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Thomas Stamford Raffles (1781-1826) was the charismatic and persuasive founder of Singapore and Governor of Java. An English adventurer, disobedient employee of the East India Company, utopian imperialist, linguist, zoologist and civil servant, he carved an extraordinary (though brief) life for himself in South East Asia. The tropical, disease-ridden settings of his story are as dramatic as his own trajectory – an obscure young man with no advantages other than talent and obsessive drive, who changed history by establishing – without authority – on the wretchedly unpromising island of Singapore, a settlement which has become a world city.
After a turbulent time in the East Indies, Raffles returned to the UK and turned to his other great interests – botany and zoology. He founded London Zoo in 1825, a year before his death.
Raffles remains a controversial figure, and in the first biography for over forty years, Victoria Glendinning charts his prodigious rise within the social and historical contexts of his world. His domestic and personal life was vivid and shot through with tragedy. His own end was sad, though his fame immortal.
Victoria Glendinning is a prizewinning biographer, the author of Elizabeth Bowen, Vita, Edith Sitwell, Trollope and Leonard Woolf. She has also written three novels, The Grown-Ups, Electricity and Flight. She is a Vice-President of English PEN and fellow of the Royal Society of Literature. Born in Yorkshire, she now lives in Somerset.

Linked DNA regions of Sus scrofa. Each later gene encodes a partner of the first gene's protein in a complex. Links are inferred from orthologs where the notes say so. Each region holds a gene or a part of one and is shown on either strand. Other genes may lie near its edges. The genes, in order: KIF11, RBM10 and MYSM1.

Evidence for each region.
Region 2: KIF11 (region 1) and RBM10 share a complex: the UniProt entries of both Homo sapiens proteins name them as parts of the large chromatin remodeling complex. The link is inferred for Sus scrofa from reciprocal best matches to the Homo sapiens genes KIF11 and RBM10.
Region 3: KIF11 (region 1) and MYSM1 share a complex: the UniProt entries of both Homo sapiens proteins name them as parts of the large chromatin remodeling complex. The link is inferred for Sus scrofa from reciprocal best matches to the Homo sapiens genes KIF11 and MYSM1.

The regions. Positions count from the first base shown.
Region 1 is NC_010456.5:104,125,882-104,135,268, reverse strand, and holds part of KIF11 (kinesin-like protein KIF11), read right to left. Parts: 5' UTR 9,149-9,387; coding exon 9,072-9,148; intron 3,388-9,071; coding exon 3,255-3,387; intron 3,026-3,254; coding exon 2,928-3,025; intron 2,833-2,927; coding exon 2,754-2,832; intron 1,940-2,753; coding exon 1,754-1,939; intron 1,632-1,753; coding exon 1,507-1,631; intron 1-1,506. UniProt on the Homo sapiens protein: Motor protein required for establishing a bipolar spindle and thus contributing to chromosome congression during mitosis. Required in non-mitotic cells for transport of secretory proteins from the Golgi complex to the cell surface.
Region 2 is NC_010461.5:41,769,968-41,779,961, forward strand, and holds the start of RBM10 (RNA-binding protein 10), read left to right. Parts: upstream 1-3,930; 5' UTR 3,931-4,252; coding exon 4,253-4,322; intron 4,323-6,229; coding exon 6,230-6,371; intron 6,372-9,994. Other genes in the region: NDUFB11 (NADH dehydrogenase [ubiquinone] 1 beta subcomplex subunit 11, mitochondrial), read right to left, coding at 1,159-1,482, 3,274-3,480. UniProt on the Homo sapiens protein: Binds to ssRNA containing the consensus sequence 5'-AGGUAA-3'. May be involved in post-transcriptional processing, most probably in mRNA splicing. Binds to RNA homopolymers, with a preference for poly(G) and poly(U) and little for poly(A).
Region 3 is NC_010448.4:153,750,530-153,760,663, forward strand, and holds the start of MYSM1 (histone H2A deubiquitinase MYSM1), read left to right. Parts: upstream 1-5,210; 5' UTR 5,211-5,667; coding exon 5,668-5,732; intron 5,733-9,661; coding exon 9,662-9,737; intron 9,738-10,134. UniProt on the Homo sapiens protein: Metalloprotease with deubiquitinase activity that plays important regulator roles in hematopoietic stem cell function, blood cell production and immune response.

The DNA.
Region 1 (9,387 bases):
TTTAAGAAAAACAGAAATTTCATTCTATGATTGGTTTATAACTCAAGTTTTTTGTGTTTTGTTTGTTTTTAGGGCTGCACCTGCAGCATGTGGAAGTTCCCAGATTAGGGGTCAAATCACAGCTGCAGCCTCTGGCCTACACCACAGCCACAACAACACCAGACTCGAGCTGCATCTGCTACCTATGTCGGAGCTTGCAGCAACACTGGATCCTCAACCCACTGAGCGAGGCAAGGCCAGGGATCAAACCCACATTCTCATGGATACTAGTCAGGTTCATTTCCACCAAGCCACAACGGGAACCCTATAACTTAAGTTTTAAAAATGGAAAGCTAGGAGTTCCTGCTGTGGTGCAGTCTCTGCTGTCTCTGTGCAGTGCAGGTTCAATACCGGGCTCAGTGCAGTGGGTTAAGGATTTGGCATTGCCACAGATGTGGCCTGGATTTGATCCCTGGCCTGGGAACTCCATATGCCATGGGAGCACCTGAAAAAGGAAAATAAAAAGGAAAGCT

"At last. A truly magnificent biography of the most incorrigible of empire-builders. Victoria Glendinning has produced a judicious and utterly compelling account of the man who would change the map of South East Asia"
– John Keay
"Spirited, fluent and immaculately researched [...] Glendinning's book, with its breezy prose and brisk judgments, makes a splendid tribute to a great British character – the kind of man who gives empire a good name."
– Dominic Sandbrook, Sunday Times
"Magical and meticulous [...] Raffles had achieved something which would change both the economic and political geography of South-east Asia and as we learn from these exotic yet careful pages he did a great deal more besides."
– Duncan Fallowell, Daily Express
"Her gift is delivering a story that moves with the alacrity of an absorbing novel."
– Lee Randall, Scotsman
"A sparkling new life of Raffles [...] compellingly related by Glendinning [...] unputdownable [...] Glendinning has rescued Raffles from decades of neglect and post-colonial guilt. Vivid, beautifully written and a terrific read, this is a wonderful biography."
– Jane Ridley, Literary Review
"Magnificent [...] By honing in on such a great life for her first non-literary biography Ms Glendinning is in danger of giving imperialism a good name."
"Glendinning's great gift for story and fine feeling for character brightens this analysis of Raffles'still ambiguous reputation"
– Iain Finlayson, Times
"marvellously readable, personally illuminating and highly entertaining"
"a compelling rollecoaster"
– Daily Mail
– Isabel Hilton, Observer
"a pleasure to read"
– Geographical Magazine
"a must-read book"
"Engaging [...] shows Glendinning's sympathetic understanding of the human drama at the heart of this story of imperial adventure."
– Anne Chisholm, Sunday Telegraph